Nearly 340 million people who run Microsoft's Internet Explorer have just a week to upgrade or switch browsers, or face a shutoff of the security patch spigot.
On Jan. 12, Microsoft will serve up the final security updates for all instances of Internet Explorer 7 (IE7) and IE8 and for most of the copies of IE9 and IE10 now on customers' PCs.
That's the deadline Microsoft set a year and a half ago, when it unexpectedly announced that most users would have to be running IE11 by that date. After Jan. 12, Microsoft will support IE9 only on the rarely used Windows Vista and Windows Server 2008, and IE10 only on Windows Server 2012. Everyone else must be running IE11 or Edge to continue to receive security updates and technical support.
According to data released Friday by analytics company Net Applications, in December, 42.5% of all IE users ran an outdated-in-eight-days version of the browser. That percentage of the IE customer base represented an estimated 339.2 million users when Microsoft's oft-touted number of 1.5 billion Windows devices worldwide was used in Computerworld's calculation.
The upgrade-or-switch requirement seemed to finally sink in -- but not in a good way for Microsoft -- as its browser lost a significant amount of user share in December. By Net Applications' numbers, IE shed 1.5 percentage points of user share, the most it had lost in a single month in more than four years.
IE's user-share decline dropped it under the 50% mark for the first time in Net Applications' tracking; the browser ended December with 48.6%. While IE remained the most-used browser -- Google's Chrome, with 32.3%, retained the second-place spot -- IE lost its majority.
That's been a trend since Microsoft told users they had to upgrade to IE11. By demanding that users switch from, say, IE8 to IE11, Microsoft in effect motivated customers to download and run a rival browser, since people had to change in any case. The mandate has been disastrous for IE, as it has plummeted 9.9 percentage points, representing 17% of its pre-announcement share, since Microsoft broke the news, and its promise to support various versions of the browser for at least a decade.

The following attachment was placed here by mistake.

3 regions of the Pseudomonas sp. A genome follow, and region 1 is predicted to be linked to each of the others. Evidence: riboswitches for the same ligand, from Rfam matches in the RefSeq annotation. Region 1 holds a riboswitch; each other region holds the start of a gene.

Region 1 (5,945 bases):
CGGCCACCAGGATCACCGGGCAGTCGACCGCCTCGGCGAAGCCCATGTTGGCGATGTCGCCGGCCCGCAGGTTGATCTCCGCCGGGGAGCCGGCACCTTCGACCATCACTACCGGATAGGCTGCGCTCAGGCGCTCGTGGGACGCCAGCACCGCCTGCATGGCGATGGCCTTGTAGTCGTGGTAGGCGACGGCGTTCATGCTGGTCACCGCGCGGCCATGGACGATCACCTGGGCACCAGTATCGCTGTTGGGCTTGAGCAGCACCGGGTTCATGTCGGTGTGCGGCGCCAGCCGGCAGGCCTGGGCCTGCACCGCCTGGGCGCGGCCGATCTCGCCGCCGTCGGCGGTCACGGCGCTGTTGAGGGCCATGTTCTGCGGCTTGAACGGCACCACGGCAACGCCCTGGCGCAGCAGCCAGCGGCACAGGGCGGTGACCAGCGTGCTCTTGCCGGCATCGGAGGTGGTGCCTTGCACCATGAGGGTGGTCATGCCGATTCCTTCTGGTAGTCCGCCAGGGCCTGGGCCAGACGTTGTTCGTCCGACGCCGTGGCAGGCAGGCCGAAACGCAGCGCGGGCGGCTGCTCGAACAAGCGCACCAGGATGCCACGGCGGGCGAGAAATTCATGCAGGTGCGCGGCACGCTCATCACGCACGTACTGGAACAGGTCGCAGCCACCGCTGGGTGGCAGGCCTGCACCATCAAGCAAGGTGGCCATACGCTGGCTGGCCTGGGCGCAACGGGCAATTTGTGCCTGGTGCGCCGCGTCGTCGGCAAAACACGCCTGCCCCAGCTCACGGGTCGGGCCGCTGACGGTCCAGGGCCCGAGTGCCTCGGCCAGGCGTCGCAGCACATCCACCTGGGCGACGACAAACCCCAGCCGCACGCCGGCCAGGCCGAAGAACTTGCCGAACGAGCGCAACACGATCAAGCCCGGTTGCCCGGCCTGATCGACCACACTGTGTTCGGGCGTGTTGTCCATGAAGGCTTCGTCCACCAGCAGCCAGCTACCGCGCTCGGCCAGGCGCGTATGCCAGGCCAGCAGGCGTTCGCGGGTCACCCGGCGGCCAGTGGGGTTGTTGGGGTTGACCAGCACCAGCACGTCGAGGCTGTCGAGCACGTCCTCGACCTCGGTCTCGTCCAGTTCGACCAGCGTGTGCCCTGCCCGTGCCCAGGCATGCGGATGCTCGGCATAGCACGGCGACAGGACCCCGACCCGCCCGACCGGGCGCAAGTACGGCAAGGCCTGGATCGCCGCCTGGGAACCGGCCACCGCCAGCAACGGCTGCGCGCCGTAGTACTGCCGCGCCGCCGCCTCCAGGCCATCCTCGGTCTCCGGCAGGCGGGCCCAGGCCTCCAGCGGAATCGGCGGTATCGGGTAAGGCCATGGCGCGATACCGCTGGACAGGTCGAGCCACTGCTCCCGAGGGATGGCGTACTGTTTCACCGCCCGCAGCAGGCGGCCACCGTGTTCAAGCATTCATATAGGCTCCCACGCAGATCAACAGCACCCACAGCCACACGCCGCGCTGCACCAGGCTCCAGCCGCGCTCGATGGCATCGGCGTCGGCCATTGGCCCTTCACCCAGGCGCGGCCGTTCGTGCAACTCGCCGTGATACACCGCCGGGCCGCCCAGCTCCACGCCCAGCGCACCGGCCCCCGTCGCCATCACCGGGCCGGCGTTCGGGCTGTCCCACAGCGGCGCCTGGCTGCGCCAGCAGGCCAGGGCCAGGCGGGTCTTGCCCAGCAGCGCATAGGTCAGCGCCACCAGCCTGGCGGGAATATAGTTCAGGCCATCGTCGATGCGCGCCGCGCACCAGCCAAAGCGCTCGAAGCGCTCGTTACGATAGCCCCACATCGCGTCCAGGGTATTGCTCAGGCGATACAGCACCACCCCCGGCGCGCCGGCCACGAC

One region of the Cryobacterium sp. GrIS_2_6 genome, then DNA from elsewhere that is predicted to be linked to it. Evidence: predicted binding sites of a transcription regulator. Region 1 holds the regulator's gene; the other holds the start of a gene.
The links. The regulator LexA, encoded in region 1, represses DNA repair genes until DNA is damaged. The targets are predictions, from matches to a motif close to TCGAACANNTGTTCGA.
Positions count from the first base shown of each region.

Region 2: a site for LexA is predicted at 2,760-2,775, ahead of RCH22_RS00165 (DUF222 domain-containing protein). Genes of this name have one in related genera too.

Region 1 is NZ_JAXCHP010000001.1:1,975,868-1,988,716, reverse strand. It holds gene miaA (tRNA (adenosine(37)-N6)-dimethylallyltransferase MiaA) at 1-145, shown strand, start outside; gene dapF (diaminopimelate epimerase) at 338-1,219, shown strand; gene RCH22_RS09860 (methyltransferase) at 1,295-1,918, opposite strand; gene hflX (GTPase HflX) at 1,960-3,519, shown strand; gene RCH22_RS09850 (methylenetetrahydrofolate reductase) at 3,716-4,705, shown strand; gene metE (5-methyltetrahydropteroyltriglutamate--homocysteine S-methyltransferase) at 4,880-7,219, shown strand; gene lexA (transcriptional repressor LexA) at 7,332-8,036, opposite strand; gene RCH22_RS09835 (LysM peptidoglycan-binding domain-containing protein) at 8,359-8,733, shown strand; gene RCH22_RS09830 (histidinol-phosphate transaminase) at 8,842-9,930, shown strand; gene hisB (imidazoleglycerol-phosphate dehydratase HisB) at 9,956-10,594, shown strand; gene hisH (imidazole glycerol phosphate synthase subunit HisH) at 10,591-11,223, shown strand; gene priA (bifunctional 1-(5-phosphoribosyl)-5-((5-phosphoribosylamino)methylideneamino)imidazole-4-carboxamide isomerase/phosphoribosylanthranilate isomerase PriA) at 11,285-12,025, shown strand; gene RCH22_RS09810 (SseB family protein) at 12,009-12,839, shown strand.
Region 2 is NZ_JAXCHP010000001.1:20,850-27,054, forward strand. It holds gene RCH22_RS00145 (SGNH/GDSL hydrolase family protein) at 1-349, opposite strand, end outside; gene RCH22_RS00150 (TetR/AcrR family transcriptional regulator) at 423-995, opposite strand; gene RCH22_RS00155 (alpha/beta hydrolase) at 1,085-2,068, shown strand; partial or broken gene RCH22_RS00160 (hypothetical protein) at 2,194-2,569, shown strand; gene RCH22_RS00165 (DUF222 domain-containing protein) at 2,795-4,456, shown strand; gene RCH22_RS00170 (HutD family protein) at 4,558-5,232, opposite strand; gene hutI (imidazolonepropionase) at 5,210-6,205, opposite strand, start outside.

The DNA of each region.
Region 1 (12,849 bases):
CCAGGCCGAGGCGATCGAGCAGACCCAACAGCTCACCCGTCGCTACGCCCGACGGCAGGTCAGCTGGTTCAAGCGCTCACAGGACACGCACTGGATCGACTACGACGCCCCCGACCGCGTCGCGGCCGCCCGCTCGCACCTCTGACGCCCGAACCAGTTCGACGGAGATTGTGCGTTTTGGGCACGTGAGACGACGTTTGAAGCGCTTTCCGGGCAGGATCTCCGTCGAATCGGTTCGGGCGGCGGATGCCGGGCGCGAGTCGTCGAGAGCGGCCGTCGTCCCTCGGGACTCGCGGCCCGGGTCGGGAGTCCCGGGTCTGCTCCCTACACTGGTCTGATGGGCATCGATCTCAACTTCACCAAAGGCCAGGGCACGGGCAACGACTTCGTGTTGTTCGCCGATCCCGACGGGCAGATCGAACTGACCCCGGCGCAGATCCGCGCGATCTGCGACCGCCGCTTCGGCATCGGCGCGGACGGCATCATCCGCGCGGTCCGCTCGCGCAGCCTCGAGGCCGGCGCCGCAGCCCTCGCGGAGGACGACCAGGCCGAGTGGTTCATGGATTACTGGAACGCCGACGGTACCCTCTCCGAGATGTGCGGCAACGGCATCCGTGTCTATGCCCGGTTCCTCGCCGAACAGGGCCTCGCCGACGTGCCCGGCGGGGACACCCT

Chrome has been the beneficiary of Microsoft's decree, gaining nine-tenths of a percentage point of user share in December, 9.7 points in the last 12 months, and a mammoth 12.7 points since the August 2014 command to upgrade or else. About three-fourths of Chrome's increase since mid-2014 has come at the expense of IE, with the remainder due to deserters from Mozilla's Firefox.
Of the 340 million users who ran an IE on the chopping block, 147 million, or about one in four, used IE8 in December. That aged browser, introduced in early 2009 and once the default for Windows 7, lost 1.5 percentage points of user share last month, falling to 9%, the first time it had been under the 10% bar since May 2009.
IE8 has been particularly stubborn about vanishing, in part because it was the last Microsoft browser to run on Windows XP, the even-more-elderly OS that the Redmond, Wash., company retired nearly two years ago. Amazingly, Windows XP powered about 12% of all Windows PCs last month.
Due to the IE8-XP connection, that browser remained popular in the workplace because it ran on both XP and Windows 7, an important consideration to enterprises, which were in the midst of migrating from the former to the latter in the 2012-2014 stretch.
Other still-prominent editions of IE in December included IE9 (with an estimated 110 million users) and IE10 (69 million).
Meanwhile, Microsoft's Edge, the default browser in Windows 10, carried just 37 million on its rolls in December, a decline from 46 million the month before. According to Net Applications' data, only 23% of Windows 10 users ran Edge in the final month of 2015, a dramatic drop from the month prior, but in sync with the overall declining-share narrative of the new browser.